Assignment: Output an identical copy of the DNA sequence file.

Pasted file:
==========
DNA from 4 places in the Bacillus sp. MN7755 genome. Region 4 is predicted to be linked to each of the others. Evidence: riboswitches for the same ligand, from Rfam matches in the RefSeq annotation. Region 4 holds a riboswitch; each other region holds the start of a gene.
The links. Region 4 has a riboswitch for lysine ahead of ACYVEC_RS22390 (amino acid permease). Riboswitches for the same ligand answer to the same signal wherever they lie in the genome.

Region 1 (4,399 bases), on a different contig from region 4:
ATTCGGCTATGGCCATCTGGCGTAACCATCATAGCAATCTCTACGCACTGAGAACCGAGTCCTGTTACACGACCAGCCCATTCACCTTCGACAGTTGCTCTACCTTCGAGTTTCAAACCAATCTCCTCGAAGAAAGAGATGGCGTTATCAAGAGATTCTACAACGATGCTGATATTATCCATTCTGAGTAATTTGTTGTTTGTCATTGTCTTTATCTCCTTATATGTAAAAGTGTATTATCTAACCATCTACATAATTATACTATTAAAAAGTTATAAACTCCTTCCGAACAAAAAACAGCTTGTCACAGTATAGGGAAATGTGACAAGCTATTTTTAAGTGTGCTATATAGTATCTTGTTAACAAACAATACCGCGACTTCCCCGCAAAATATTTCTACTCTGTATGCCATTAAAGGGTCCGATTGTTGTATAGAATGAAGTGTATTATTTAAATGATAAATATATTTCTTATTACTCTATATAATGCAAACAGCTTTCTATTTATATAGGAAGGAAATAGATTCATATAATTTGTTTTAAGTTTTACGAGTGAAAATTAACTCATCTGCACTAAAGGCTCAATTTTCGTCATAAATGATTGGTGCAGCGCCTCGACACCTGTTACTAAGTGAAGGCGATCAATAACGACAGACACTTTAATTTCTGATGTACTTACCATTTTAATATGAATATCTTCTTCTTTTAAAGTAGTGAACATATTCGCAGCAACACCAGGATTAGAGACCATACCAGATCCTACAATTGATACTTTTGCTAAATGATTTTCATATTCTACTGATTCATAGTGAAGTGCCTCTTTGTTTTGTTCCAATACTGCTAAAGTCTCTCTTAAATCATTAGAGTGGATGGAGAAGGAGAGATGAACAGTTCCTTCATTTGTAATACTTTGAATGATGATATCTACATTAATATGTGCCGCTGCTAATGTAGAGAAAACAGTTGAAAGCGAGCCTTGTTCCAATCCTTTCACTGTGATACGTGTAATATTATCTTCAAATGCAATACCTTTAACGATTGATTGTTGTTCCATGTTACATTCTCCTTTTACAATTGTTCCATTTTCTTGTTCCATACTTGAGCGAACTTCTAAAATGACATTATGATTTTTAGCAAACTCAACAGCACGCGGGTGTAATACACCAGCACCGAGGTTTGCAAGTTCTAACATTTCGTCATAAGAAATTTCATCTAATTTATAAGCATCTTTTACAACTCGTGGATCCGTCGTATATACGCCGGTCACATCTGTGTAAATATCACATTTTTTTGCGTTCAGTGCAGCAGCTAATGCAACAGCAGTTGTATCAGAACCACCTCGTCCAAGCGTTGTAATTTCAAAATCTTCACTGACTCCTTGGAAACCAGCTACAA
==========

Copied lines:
DNA from 4 places in the Bacillus sp. MN7755 genome. Region 4 is predicted to be linked to each of the others. Evidence: riboswitches for the same ligand, from Rfam matches in the RefSeq annotation. Region 4 holds a riboswitch; each other region holds the start of a gene.
The links. Region 4 has a riboswitch for lysine ahead of ACYVEC_RS22390 (amino acid permease). Riboswitches for the same ligand answer to the same signal wherever they lie in the genome.

Region 1 (4,399 bases), on a different contig from region 4:
ATTCGGCTATGGCCATCTGGCGTAACCATCATAGCAATCTCTACGCACTGAGAACCGAGTCCTGTTACACGACCAGCCCATTCACCTTCGACAGTTGCTCTACCTTCGAGTTTCAAACCAATCTCCTCGAAGAAAGAGATGGCGTTATCAAGAGATTCTACAACGATGCTGATATTATCCATTCTGAGTAATTTGTTGTTTGTCATTGTCTTTATCTCCTTATATGTAAAAGTGTATTATCTAACCATCTACATAATTATACTATTAAAAAGTTATAAACTCCTTCCGAACAAAAAACAGCTTGTCACAGTATAGGGAAATGTGACAAGCTATTTTTAAGTGTGCTATATAGTATCTTGTTAACAAACAATACCGCGACTTCCCCGCAAAATATTTCTACTCTGTATGCCATTAAAGGGTCCGATTGTTGTATAGAATGAAGTGTATTATTTAAATGATAAATATATTTCTTATTACTCTATATAATGCAAACAGCTTTCTATTTATATAGGAAGGAAATAGATTCATATAATTTGTTTTAAGTTTTACGAGTGAAAATTAACTCATCTGCACTAAAGGCTCAATTTTCGTCATAAATGATTGGTGCAGCGCCTCGACACCTGTTACTAAGTGAAGGCGATCAATAACGACAGACACTTTAATTTCTGATGTACTTACCATTTTAATATGAATATCTTCTTCTTTTAAAGTAGTGAACATATTCGCAGCAACACCAGGATTAGAGACCATACCAGATCCTACAATTGATACTTTTGCTAAATGATTTTCATATTCTACTGATTCATAGTGAAGTGCCTCTTTGTTTTGTTCCAATACTGCTAAAGTCTCTCTTAAATCATTAGAGTGGATGGAGAAGGAGAGATGAACAGTTCCTTCATTTGTAATACTTTGAATGATGATATCTACATTAATATGTGCCGCTGCTAATGTAGAGAAAACAGTTGAAAGCGAGCCTTGTTCCAATCCTTTCACTGTGATACGTGTAATATTATCTTCAAATGCAATACCTTTAACGATTGATTGTTGTTCCATGTTACATTCTCCTTTTACAATTGTTCCATTTTCTTGTTCCATACTTGAGCGAACTTCTAAAATGACATTATGATTTTTAGCAAACTCAACAGCACGCGGGTGTAATACACCAGCACCGAGGTTTGCAAGTTCTAACATTTCGTCATAAGAAATTTCATCTAATTTATAAGCATCTTTTACAACTCGTGGATCCGTCGTATATACGCCGGTCACATCTGTGTAAATATCACATTTTTTTGCGTTCAGTGCAGCAGCTAATGCAACAGCAGTTGTATCAGAACCACCTCGTCCAAGCGTTGTAATTTCAAAATCTTCACTGACTCCTTGGAAACCAGCTACAA